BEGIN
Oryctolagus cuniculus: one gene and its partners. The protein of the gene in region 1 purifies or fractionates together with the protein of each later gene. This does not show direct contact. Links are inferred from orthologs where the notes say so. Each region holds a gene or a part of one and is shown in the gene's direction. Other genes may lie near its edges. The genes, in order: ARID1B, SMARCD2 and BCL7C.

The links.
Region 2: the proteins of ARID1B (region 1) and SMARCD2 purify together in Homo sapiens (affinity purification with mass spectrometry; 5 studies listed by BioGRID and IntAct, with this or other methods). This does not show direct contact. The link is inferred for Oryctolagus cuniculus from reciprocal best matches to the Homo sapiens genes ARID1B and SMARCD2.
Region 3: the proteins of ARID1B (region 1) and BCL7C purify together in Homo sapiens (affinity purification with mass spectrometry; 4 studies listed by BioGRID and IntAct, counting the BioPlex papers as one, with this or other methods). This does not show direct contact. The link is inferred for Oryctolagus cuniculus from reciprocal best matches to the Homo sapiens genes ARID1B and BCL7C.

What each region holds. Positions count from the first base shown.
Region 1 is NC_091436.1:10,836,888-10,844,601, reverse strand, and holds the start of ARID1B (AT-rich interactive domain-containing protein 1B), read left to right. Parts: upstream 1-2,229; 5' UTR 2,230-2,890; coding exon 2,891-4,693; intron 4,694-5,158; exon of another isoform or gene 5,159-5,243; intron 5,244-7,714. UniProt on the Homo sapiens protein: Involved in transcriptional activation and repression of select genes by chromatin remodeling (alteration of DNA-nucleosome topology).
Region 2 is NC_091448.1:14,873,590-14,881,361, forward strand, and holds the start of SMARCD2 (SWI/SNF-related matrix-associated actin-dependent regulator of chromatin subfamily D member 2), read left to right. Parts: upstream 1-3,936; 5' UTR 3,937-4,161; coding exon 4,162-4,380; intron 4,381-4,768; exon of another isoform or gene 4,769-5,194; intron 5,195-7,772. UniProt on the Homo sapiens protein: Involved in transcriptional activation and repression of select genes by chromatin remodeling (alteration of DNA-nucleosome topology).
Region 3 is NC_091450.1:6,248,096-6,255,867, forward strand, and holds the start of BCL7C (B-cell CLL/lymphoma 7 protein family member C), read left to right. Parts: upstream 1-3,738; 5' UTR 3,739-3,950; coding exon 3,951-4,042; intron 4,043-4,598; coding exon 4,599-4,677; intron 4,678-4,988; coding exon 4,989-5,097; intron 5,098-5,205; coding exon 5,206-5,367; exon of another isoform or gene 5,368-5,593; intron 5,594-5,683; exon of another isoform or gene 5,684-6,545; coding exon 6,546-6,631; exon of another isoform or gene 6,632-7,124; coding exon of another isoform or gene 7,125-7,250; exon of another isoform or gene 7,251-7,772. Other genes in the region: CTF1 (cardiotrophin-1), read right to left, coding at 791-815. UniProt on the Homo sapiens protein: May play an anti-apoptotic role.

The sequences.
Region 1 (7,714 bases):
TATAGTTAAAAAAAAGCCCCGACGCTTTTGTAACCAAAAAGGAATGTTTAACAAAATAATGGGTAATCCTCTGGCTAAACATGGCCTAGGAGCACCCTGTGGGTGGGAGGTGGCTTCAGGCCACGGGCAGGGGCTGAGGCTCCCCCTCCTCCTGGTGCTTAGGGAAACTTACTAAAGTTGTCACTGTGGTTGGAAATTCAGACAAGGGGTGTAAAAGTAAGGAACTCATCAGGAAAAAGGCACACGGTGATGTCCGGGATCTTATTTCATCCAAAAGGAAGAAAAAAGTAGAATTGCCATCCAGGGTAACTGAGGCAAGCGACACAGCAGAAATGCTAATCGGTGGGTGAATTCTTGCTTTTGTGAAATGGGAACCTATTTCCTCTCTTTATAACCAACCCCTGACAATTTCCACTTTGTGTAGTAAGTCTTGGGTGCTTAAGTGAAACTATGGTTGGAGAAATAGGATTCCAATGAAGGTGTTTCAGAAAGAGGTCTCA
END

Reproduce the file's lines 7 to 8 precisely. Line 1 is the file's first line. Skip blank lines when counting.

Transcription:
Region 2 is NC_091448.1:14,873,590-14,881,361, forward strand, and holds the start of SMARCD2 (SWI/SNF-related matrix-associated actin-dependent regulator of chromatin subfamily D member 2), read left to right. Parts: upstream 1-3,936; 5' UTR 3,937-4,161; coding exon 4,162-4,380; intron 4,381-4,768; exon of another isoform or gene 4,769-5,194; intron 5,195-7,772. UniProt on the Homo sapiens protein: Involved in transcriptional activation and repression of select genes by chromatin remodeling (alteration of DNA-nucleosome topology).
Region 3 is NC_091450.1:6,248,096-6,255,867, forward strand, and holds the start of BCL7C (B-cell CLL/lymphoma 7 protein family member C), read left to right. Parts: upstream 1-3,738; 5' UTR 3,739-3,950; coding exon 3,951-4,042; intron 4,043-4,598; coding exon 4,599-4,677; intron 4,678-4,988; coding exon 4,989-5,097; intron 5,098-5,205; coding exon 5,206-5,367; exon of another isoform or gene 5,368-5,593; intron 5,594-5,683; exon of another isoform or gene 5,684-6,545; coding exon 6,546-6,631; exon of another isoform or gene 6,632-7,124; coding exon of another isoform or gene 7,125-7,250; exon of another isoform or gene 7,251-7,772. Other genes in the region: CTF1 (cardiotrophin-1), read right to left, coding at 791-815. UniProt on the Homo sapiens protein: May play an anti-apoptotic role.